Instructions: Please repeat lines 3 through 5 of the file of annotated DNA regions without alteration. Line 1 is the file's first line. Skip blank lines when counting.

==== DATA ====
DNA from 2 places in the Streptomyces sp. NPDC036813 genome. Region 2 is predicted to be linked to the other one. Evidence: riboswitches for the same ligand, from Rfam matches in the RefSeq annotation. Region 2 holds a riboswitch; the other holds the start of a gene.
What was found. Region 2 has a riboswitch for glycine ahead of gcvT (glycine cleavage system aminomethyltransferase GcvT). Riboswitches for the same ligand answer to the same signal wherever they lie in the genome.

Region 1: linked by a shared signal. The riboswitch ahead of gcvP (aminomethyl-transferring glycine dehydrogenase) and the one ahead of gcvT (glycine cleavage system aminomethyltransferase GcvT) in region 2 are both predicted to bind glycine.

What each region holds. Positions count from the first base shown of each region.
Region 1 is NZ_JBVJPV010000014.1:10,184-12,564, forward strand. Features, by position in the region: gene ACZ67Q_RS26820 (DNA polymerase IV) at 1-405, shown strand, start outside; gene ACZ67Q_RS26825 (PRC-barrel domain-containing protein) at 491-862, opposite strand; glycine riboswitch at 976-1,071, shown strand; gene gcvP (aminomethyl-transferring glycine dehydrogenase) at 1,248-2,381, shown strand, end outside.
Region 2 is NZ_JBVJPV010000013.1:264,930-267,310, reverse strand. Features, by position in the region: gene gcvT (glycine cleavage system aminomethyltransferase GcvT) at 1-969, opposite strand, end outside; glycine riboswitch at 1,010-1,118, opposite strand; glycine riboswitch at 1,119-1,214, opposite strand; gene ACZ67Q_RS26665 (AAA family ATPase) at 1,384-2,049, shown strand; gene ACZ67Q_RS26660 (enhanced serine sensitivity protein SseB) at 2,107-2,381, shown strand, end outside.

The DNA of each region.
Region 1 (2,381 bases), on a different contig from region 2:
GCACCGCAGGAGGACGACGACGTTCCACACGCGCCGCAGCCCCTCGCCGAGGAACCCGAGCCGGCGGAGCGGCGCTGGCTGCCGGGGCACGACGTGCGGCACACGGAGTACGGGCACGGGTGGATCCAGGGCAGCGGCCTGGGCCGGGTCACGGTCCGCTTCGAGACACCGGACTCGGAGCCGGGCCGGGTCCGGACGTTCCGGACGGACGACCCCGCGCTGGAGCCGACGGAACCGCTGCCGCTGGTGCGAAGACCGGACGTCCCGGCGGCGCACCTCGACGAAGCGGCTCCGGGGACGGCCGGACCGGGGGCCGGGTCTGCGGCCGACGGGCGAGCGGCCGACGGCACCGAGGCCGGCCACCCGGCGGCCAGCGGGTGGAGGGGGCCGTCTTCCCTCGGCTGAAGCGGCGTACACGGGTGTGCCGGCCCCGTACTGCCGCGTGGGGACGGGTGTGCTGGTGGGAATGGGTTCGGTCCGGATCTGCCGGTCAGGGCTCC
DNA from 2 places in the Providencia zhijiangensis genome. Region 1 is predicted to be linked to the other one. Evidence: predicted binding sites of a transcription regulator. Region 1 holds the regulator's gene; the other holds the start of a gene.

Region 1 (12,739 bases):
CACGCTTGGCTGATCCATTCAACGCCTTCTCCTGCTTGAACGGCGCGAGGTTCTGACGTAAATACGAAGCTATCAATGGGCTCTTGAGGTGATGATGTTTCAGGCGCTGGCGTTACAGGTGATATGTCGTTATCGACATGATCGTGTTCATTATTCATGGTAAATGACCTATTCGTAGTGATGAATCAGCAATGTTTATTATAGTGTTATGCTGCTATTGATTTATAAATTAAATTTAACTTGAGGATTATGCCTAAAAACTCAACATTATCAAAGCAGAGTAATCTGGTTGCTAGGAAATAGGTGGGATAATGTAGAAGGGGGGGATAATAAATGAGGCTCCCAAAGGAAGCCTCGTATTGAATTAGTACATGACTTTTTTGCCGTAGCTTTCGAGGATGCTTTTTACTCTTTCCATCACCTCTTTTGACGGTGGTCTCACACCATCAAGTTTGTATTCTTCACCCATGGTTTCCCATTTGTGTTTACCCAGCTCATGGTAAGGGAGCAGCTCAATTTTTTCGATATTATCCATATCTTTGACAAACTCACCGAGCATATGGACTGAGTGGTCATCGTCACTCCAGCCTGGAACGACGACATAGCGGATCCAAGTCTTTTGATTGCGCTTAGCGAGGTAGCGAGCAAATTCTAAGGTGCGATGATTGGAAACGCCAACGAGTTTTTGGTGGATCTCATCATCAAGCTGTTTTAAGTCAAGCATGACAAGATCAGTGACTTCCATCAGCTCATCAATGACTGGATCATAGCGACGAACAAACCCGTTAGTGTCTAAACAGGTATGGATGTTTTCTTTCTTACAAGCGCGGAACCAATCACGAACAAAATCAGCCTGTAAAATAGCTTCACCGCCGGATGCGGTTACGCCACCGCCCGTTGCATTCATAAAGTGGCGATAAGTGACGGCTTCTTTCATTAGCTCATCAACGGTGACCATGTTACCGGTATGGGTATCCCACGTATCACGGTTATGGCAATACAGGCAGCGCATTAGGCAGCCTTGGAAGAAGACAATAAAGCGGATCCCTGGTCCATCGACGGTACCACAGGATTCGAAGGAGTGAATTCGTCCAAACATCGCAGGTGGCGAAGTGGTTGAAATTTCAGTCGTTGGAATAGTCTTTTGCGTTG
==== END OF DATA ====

Region 1: linked by a shared signal. The riboswitch ahead of gcvP (aminomethyl-transferring glycine dehydrogenase) and the one ahead of gcvT (glycine cleavage system aminomethyltransferase GcvT) in region 2 are both predicted to bind glycine.

What each region holds. Positions count from the first base shown of each region.
Region 1 is NZ_JBVJPV010000014.1:10,184-12,564, forward strand. Features, by position in the region: gene ACZ67Q_RS26820 (DNA polymerase IV) at 1-405, shown strand, start outside; gene ACZ67Q_RS26825 (PRC-barrel domain-containing protein) at 491-862, opposite strand; glycine riboswitch at 976-1,071, shown strand; gene gcvP (aminomethyl-transferring glycine dehydrogenase) at 1,248-2,381, shown strand, end outside.